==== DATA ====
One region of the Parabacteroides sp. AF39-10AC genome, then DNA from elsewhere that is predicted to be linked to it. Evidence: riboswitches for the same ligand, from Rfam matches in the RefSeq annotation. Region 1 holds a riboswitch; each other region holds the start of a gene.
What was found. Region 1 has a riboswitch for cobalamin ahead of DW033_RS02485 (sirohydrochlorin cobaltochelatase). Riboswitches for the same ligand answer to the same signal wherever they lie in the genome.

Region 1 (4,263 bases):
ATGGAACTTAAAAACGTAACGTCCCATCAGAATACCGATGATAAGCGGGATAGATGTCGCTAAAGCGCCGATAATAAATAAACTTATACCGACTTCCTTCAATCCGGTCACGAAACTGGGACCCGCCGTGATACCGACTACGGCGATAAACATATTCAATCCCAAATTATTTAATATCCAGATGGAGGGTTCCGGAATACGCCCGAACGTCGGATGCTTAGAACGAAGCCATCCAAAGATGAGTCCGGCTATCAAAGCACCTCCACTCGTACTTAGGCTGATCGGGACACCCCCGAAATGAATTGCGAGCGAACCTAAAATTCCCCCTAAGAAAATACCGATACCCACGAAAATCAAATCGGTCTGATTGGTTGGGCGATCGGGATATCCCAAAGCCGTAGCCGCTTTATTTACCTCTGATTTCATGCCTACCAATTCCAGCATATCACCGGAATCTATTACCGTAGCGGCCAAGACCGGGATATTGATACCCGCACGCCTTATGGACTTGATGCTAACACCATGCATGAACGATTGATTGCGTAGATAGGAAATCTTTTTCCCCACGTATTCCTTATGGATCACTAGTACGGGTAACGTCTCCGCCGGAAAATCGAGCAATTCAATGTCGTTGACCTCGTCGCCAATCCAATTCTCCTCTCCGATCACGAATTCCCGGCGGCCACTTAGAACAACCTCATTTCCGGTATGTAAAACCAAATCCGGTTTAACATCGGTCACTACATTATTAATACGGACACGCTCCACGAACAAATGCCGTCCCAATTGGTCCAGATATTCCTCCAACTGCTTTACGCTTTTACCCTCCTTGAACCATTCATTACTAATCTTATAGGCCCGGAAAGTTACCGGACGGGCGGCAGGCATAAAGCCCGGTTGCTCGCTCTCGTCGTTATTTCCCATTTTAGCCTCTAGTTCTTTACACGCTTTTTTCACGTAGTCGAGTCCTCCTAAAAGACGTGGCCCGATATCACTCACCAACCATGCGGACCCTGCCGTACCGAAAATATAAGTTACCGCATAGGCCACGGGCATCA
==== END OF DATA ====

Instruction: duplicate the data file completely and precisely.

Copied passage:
One region of the Parabacteroides sp. AF39-10AC genome, then DNA from elsewhere that is predicted to be linked to it. Evidence: riboswitches for the same ligand, from Rfam matches in the RefSeq annotation. Region 1 holds a riboswitch; each other region holds the start of a gene.
What was found. Region 1 has a riboswitch for cobalamin ahead of DW033_RS02485 (sirohydrochlorin cobaltochelatase). Riboswitches for the same ligand answer to the same signal wherever they lie in the genome.

Region 1 (4,263 bases):
ATGGAACTTAAAAACGTAACGTCCCATCAGAATACCGATGATAAGCGGGATAGATGTCGCTAAAGCGCCGATAATAAATAAACTTATACCGACTTCCTTCAATCCGGTCACGAAACTGGGACCCGCCGTGATACCGACTACGGCGATAAACATATTCAATCCCAAATTATTTAATATCCAGATGGAGGGTTCCGGAATACGCCCGAACGTCGGATGCTTAGAACGAAGCCATCCAAAGATGAGTCCGGCTATCAAAGCACCTCCACTCGTACTTAGGCTGATCGGGACACCCCCGAAATGAATTGCGAGCGAACCTAAAATTCCCCCTAAGAAAATACCGATACCCACGAAAATCAAATCGGTCTGATTGGTTGGGCGATCGGGATATCCCAAAGCCGTAGCCGCTTTATTTACCTCTGATTTCATGCCTACCAATTCCAGCATATCACCGGAATCTATTACCGTAGCGGCCAAGACCGGGATATTGATACCCGCACGCCTTATGGACTTGATGCTAACACCATGCATGAACGATTGATTGCGTAGATAGGAAATCTTTTTCCCCACGTATTCCTTATGGATCACTAGTACGGGTAACGTCTCCGCCGGAAAATCGAGCAATTCAATGTCGTTGACCTCGTCGCCAATCCAATTCTCCTCTCCGATCACGAATTCCCGGCGGCCACTTAGAACAACCTCATTTCCGGTATGTAAAACCAAATCCGGTTTAACATCGGTCACTACATTATTAATACGGACACGCTCCACGAACAAATGCCGTCCCAATTGGTCCAGATATTCCTCCAACTGCTTTACGCTTTTACCCTCCTTGAACCATTCATTACTAATCTTATAGGCCCGGAAAGTTACCGGACGGGCGGCAGGCATAAAGCCCGGTTGCTCGCTCTCGTCGTTATTTCCCATTTTAGCCTCTAGTTCTTTACACGCTTTTTTCACGTAGTCGAGTCCTCCTAAAAGACGTGGCCCGATATCACTCACCAACCATGCGGACCCTGCCGTACCGAAAATATAAGTTACCGCATAGGCCACGGGCATCA